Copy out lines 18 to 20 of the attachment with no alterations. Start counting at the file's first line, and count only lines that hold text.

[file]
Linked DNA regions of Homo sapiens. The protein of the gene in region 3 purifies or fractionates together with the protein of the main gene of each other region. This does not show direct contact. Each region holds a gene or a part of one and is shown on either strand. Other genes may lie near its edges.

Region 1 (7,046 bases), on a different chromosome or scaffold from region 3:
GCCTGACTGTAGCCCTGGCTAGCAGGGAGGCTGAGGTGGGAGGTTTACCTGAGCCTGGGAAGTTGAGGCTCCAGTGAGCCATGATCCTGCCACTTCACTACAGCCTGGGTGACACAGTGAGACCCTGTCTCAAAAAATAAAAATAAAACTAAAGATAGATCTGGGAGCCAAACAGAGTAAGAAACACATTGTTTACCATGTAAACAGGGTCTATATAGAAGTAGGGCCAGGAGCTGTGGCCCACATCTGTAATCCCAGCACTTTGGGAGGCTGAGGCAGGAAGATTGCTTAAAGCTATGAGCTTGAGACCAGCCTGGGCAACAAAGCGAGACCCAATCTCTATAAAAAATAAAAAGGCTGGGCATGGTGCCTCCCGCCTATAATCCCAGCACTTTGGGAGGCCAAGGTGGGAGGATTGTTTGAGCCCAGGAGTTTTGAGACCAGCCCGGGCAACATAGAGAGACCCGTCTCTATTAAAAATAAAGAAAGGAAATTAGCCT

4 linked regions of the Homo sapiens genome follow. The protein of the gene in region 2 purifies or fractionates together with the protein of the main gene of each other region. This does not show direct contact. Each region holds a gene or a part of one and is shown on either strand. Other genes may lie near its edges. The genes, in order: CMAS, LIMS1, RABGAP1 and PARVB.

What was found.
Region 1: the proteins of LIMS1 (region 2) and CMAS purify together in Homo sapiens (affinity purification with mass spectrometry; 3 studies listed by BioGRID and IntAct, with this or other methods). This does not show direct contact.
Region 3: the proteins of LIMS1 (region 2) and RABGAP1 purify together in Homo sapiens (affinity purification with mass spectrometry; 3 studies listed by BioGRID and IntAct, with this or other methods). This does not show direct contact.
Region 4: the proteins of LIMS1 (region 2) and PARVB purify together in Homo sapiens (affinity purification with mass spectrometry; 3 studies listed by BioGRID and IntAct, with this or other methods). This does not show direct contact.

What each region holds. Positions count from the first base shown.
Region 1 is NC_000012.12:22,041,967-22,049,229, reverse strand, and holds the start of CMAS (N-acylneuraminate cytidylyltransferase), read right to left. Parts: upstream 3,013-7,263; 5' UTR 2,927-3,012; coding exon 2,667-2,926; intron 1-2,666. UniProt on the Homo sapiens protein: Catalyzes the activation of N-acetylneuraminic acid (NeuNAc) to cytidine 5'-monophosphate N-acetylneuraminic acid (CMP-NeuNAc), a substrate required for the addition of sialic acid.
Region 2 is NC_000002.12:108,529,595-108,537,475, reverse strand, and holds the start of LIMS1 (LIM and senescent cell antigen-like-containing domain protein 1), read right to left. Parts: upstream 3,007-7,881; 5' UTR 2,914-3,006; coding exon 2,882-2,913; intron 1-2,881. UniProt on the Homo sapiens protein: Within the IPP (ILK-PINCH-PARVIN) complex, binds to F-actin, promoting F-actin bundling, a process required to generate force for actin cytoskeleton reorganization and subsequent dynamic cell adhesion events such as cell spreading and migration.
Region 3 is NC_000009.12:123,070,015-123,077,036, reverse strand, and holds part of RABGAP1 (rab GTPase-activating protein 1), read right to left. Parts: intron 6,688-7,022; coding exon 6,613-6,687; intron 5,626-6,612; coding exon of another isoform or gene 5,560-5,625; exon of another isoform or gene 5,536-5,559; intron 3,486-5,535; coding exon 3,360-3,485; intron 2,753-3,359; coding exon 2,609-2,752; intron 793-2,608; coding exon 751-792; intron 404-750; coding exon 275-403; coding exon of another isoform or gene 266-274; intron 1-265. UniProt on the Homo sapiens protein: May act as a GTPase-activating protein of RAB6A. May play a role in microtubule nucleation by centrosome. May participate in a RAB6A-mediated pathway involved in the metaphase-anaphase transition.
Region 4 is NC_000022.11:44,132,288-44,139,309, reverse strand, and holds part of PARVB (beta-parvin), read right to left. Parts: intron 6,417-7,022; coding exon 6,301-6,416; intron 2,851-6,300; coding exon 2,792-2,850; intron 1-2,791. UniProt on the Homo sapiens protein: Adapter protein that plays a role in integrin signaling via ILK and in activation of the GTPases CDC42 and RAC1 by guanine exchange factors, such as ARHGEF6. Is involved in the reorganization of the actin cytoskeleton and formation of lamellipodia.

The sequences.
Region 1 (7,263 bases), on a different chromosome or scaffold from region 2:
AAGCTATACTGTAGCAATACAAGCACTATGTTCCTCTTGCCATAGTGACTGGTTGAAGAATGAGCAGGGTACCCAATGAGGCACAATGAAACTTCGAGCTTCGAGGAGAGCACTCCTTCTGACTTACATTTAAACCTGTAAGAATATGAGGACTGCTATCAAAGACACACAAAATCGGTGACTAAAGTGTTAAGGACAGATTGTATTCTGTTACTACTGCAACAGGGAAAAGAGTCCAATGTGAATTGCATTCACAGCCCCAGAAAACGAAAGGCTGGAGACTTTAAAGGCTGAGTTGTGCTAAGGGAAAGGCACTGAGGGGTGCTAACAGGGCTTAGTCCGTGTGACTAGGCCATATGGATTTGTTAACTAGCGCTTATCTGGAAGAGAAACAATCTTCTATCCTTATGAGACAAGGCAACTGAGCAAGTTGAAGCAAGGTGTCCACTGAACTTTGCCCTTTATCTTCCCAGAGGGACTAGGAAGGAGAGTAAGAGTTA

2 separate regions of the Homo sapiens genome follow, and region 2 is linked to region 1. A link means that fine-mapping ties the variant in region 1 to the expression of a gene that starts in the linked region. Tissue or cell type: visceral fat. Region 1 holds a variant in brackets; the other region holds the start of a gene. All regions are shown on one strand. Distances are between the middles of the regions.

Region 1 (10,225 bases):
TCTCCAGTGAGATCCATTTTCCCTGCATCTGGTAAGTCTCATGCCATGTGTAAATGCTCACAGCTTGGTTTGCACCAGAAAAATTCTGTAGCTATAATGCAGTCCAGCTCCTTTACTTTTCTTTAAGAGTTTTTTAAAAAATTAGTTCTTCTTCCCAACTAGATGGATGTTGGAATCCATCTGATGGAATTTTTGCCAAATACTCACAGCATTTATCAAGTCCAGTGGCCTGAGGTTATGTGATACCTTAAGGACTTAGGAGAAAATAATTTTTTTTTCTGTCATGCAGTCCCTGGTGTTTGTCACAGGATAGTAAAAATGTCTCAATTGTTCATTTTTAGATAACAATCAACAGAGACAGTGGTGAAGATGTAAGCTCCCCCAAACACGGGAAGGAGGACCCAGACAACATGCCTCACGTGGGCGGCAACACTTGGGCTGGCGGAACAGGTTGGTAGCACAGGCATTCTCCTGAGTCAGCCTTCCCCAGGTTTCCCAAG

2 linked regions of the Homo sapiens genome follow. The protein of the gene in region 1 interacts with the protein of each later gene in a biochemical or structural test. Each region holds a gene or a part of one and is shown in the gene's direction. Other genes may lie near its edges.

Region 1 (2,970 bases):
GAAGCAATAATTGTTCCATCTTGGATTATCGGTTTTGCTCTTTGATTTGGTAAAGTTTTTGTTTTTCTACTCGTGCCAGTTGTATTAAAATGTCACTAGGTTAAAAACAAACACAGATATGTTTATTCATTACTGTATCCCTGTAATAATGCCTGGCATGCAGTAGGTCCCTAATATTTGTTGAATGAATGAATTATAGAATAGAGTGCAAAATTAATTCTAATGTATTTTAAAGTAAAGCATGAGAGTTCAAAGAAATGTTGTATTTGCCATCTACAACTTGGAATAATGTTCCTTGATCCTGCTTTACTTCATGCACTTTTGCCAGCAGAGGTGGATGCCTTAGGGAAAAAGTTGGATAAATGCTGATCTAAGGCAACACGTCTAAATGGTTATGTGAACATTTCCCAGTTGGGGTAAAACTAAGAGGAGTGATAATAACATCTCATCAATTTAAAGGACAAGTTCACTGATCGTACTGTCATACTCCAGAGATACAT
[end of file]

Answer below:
Region 1 (10,225 bases):
TCTCCAGTGAGATCCATTTTCCCTGCATCTGGTAAGTCTCATGCCATGTGTAAATGCTCACAGCTTGGTTTGCACCAGAAAAATTCTGTAGCTATAATGCAGTCCAGCTCCTTTACTTTTCTTTAAGAGTTTTTTAAAAAATTAGTTCTTCTTCCCAACTAGATGGATGTTGGAATCCATCTGATGGAATTTTTGCCAAATACTCACAGCATTTATCAAGTCCAGTGGCCTGAGGTTATGTGATACCTTAAGGACTTAGGAGAAAATAATTTTTTTTTCTGTCATGCAGTCCCTGGTGTTTGTCACAGGATAGTAAAAATGTCTCAATTGTTCATTTTTAGATAACAATCAACAGAGACAGTGGTGAAGATGTAAGCTCCCCCAAACACGGGAAGGAGGACCCAGACAACATGCCTCACGTGGGCGGCAACACTTGGGCTGGCGGAACAGGTTGGTAGCACAGGCATTCTCCTGAGTCAGCCTTCCCCAGGTTTCCCAAG

2 linked regions of the Homo sapiens genome follow. The protein of the gene in region 1 interacts with the protein of each later gene in a biochemical or structural test. Each region holds a gene or a part of one and is shown in the gene's direction. Other genes may lie near its edges.